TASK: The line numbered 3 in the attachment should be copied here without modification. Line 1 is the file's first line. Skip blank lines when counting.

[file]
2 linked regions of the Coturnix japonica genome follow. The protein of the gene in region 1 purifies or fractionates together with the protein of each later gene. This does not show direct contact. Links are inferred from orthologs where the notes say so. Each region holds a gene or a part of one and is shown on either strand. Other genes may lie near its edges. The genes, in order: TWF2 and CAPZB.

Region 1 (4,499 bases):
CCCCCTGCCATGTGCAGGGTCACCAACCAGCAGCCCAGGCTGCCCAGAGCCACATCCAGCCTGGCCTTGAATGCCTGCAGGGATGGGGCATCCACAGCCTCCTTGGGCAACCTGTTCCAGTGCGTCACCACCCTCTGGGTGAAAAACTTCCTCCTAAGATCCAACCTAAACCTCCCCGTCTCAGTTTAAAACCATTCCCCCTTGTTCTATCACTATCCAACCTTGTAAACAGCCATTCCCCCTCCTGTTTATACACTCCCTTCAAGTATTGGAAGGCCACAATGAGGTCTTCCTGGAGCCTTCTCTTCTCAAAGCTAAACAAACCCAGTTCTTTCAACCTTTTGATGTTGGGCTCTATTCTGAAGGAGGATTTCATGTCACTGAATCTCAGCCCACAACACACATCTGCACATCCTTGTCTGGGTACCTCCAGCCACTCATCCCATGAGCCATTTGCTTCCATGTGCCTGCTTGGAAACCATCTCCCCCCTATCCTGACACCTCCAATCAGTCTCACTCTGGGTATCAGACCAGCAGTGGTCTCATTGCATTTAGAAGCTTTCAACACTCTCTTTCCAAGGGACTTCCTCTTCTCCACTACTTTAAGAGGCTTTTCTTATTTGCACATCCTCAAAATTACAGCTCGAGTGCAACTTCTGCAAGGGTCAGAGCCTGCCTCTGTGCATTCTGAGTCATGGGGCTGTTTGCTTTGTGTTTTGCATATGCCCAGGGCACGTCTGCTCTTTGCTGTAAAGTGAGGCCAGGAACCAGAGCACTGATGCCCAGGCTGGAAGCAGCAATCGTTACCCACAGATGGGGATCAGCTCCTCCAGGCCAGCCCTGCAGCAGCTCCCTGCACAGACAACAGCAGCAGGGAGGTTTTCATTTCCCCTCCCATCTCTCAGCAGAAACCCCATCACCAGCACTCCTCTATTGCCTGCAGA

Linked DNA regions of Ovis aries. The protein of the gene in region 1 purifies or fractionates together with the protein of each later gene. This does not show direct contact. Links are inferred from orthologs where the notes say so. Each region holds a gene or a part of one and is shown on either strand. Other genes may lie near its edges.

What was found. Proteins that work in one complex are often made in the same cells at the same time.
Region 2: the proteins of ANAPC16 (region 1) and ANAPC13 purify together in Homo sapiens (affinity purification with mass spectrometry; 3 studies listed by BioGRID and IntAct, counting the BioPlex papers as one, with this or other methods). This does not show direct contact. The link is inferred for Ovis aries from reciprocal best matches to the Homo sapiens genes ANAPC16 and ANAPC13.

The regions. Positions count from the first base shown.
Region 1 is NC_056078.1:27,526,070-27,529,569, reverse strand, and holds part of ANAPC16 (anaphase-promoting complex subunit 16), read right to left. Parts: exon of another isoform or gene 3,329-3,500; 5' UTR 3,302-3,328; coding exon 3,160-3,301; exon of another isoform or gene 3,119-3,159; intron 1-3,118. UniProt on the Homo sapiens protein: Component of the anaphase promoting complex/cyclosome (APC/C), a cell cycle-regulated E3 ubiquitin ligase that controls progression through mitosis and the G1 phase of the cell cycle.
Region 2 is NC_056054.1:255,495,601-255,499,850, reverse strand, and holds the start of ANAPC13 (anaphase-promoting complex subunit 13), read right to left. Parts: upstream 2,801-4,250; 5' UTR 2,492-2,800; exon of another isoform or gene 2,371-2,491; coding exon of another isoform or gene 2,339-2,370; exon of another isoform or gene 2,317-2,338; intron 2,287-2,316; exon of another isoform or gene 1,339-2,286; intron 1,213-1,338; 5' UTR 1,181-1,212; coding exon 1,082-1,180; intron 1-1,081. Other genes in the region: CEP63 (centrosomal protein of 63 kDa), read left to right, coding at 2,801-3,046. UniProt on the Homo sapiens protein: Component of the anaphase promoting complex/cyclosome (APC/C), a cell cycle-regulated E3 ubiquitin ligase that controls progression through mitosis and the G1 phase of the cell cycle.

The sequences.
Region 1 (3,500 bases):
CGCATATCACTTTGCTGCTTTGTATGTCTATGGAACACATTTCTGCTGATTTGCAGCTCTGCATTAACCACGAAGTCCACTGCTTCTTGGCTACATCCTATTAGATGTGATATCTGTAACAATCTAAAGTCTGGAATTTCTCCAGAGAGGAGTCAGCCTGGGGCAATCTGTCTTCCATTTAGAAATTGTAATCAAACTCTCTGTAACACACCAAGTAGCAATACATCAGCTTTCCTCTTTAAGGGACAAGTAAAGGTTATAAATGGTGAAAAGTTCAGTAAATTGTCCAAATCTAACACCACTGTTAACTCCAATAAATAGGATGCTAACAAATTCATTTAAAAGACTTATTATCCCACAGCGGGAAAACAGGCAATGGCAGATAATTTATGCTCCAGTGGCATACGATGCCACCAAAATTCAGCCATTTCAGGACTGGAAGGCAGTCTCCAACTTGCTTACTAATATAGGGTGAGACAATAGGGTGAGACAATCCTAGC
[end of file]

CCCCCTGCCATGTGCAGGGTCACCAACCAGCAGCCCAGGCTGCCCAGAGCCACATCCAGCCTGGCCTTGAATGCCTGCAGGGATGGGGCATCCACAGCCTCCTTGGGCAACCTGTTCCAGTGCGTCACCACCCTCTGGGTGAAAAACTTCCTCCTAAGATCCAACCTAAACCTCCCCGTCTCAGTTTAAAACCATTCCCCCTTGTTCTATCACTATCCAACCTTGTAAACAGCCATTCCCCCTCCTGTTTATACACTCCCTTCAAGTATTGGAAGGCCACAATGAGGTCTTCCTGGAGCCTTCTCTTCTCAAAGCTAAACAAACCCAGTTCTTTCAACCTTTTGATGTTGGGCTCTATTCTGAAGGAGGATTTCATGTCACTGAATCTCAGCCCACAACACACATCTGCACATCCTTGTCTGGGTACCTCCAGCCACTCATCCCATGAGCCATTTGCTTCCATGTGCCTGCTTGGAAACCATCTCCCCCCTATCCTGACACCTCCAATCAGTCTCACTCTGGGTATCAGACCAGCAGTGGTCTCATTGCATTTAGAAGCTTTCAACACTCTCTTTCCAAGGGACTTCCTCTTCTCCACTACTTTAAGAGGCTTTTCTTATTTGCACATCCTCAAAATTACAGCTCGAGTGCAACTTCTGCAAGGGTCAGAGCCTGCCTCTGTGCATTCTGAGTCATGGGGCTGTTTGCTTTGTGTTTTGCATATGCCCAGGGCACGTCTGCTCTTTGCTGTAAAGTGAGGCCAGGAACCAGAGCACTGATGCCCAGGCTGGAAGCAGCAATCGTTACCCACAGATGGGGATCAGCTCCTCCAGGCCAGCCCTGCAGCAGCTCCCTGCACAGACAACAGCAGCAGGGAGGTTTTCATTTCCCCTCCCATCTCTCAGCAGAAACCCCATCACCAGCACTCCTCTATTGCCTGCAGA